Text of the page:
Dawn Powell came to New York City from Ohio. Many of her characters also were transplanted Midwesterners in the big city. The characters she writes about with her perfect economy, the writers and gallery owners, the publishers and businessmen juggling their mistresses, the gold diggers and sexual misfits and those that just slum, she offers no judgment about but is amused by their actions. We are all wise about these people, we see that virtue goes unrewarded and that luck smiles and frowns. However, her characters are rarely wise about themselves. We see through these people but at the same time understand their actions, they are not unworthy. Lisa Zeidner, writing in The New York Times Book Review, tells us Powell "is wittier than Dorothy Parker, dissects the rich better than F. Scott Fitzgerald, is more plaintive than Willa Cather in her evocation of the heartland, and has a more supple control of satirical voice than Evelyn Waugh." Ernest Hemingway called her his "favorite living writer." She was one of America's great novelists, and yet when she died in 1965 she was buried in an unmarked grave in New York's Potter's Field. It has only been recently that Dawn Powell's legacy has come to fruition. Her satire is perfect and biting and humorous.

"A Time To Be Born" is a study of cynical new Yorkers stalking each other. The story centers around a wealthy, self involved publisher, Julian Evans and his novelist wife, Amanda Keeler. Amanda Keeler has always been thought to be based on real life Clare Boothe Luce, who married Henry R Luce, cofounder of "Time" magazine. Her character is a monster of sexual deception, and a liar and user, yet we seem to agree that her actions are understandable. Dawn Powell always denied that Amanda Keeler was based upon the real-life Clare Boothe Luce, until years later when she discovered a memo she'd written to herself in 1939 that said, "Why not do a novel on Clare Luce?" Which prompted Powell to write in her diary "Who can I believe? Me or myself?" When Vicky Haven shows up in NYC from Ohio, Amanda assists her with a flat that Amanda uses as her love hideaway. Vicky falls in love with Amanda's lover, and thus all these characters in pre-war America 1942, are in "for a bumpy ride". We feel the heartbreak of all of these characters and that keeps us off-stride. A fast paced and literary novel, the like of which I have not read in a long time. Dawn Powell has written twelve novels, and I am set to read them all . She is an extraordinary satirical novelist and one to be admired. As she aptly states:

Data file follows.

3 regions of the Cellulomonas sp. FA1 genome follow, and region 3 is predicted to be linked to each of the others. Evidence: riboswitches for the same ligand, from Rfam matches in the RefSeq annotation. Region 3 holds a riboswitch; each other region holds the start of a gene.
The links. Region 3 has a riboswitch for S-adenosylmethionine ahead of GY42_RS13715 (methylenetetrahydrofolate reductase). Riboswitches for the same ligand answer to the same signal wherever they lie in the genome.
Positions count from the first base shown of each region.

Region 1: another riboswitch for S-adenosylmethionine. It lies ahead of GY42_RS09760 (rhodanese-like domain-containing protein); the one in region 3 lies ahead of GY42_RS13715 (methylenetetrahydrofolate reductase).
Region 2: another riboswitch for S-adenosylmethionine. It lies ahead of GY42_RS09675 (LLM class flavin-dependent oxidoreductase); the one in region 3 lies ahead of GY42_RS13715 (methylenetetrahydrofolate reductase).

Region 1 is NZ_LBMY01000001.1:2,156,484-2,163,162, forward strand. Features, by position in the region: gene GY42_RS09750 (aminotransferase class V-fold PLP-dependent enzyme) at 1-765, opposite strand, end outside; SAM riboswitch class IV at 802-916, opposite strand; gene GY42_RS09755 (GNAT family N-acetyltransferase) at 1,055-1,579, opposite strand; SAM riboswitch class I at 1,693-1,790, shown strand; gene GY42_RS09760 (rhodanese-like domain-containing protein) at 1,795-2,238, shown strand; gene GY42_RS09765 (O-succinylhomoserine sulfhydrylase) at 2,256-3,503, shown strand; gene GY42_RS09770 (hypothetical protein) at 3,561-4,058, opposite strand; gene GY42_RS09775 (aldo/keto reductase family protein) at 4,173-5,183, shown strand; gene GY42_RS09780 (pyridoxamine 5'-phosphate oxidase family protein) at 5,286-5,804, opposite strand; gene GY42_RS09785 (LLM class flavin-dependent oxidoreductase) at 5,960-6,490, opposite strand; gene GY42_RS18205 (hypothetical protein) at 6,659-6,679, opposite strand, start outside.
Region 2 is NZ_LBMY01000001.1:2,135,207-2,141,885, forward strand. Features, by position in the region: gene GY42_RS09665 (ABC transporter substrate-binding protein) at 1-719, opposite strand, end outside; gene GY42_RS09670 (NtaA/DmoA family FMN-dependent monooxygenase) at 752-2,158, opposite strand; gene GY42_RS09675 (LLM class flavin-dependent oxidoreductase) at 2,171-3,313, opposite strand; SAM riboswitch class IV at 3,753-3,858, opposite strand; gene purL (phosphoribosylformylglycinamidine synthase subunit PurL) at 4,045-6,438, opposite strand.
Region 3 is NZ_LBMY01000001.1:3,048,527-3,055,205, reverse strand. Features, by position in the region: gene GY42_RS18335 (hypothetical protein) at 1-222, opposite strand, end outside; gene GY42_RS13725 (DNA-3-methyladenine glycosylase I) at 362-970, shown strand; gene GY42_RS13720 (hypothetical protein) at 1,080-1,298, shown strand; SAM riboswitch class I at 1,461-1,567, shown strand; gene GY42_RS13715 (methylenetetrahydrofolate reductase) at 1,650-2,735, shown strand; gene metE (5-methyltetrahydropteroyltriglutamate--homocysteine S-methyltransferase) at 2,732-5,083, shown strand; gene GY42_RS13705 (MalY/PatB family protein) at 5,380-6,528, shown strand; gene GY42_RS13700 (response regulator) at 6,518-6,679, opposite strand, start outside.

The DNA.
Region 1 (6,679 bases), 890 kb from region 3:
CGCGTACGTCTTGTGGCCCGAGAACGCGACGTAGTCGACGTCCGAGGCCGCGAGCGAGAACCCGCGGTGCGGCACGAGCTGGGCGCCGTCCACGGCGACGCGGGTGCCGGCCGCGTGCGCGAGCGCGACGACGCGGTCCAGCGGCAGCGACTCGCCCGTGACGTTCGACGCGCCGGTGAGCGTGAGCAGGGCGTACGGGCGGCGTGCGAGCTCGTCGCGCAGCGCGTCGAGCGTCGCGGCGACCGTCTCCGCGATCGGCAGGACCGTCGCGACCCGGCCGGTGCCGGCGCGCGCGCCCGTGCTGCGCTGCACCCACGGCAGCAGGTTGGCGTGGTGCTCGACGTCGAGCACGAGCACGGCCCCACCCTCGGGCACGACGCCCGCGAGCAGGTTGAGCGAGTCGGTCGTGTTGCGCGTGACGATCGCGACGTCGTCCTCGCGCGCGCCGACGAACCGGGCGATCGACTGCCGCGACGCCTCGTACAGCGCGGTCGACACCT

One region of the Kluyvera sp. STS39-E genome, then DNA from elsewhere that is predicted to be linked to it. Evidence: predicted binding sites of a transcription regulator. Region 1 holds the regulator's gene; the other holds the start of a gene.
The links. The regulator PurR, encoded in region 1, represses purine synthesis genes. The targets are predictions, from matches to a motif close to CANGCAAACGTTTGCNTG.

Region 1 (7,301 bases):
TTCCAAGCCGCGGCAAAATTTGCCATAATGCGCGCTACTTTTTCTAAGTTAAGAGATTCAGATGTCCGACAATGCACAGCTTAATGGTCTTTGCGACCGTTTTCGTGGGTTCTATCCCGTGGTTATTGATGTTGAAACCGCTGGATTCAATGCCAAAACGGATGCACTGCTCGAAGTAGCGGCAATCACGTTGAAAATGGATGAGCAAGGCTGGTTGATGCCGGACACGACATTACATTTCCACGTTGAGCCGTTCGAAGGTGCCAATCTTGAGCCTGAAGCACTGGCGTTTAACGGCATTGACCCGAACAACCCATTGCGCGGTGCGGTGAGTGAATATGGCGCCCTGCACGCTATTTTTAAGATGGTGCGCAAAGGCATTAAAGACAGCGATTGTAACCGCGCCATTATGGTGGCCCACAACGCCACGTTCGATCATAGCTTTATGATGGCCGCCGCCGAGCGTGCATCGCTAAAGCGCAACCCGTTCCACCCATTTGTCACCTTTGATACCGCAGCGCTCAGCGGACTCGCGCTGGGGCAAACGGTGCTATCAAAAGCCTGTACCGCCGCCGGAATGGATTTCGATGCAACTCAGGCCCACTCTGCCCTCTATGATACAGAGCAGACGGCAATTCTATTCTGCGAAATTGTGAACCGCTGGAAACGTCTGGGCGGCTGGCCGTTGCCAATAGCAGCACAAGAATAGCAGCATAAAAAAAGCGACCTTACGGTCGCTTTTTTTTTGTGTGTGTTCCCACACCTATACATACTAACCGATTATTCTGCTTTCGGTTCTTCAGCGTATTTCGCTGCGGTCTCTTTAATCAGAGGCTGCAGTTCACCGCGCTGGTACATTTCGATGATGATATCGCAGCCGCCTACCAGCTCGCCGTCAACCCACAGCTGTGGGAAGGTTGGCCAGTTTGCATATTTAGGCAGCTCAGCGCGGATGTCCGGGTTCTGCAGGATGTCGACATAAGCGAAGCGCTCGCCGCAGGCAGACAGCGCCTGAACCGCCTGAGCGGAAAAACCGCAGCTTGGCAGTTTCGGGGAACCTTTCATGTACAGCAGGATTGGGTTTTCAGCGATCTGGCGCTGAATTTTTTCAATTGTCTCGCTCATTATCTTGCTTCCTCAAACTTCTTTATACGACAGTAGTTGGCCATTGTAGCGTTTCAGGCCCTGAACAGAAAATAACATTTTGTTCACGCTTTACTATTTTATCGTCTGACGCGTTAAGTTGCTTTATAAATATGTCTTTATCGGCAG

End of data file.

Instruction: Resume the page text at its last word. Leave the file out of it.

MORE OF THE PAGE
"Satire is people as they are; romanticism, people as they would like to be; realism, people as they seem with their insides left out." --Dawn Powell

Highly Recommended. prisrob 5-27-06
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on 31 January 1999
This novel, set in early World War II, could have been written yesterday. The author masterfully portrays complex characters with ranges of selfishness, naivete, cynicism, humor, everything. It's a great story of twenty-something's making their way in New York City. Enjoy!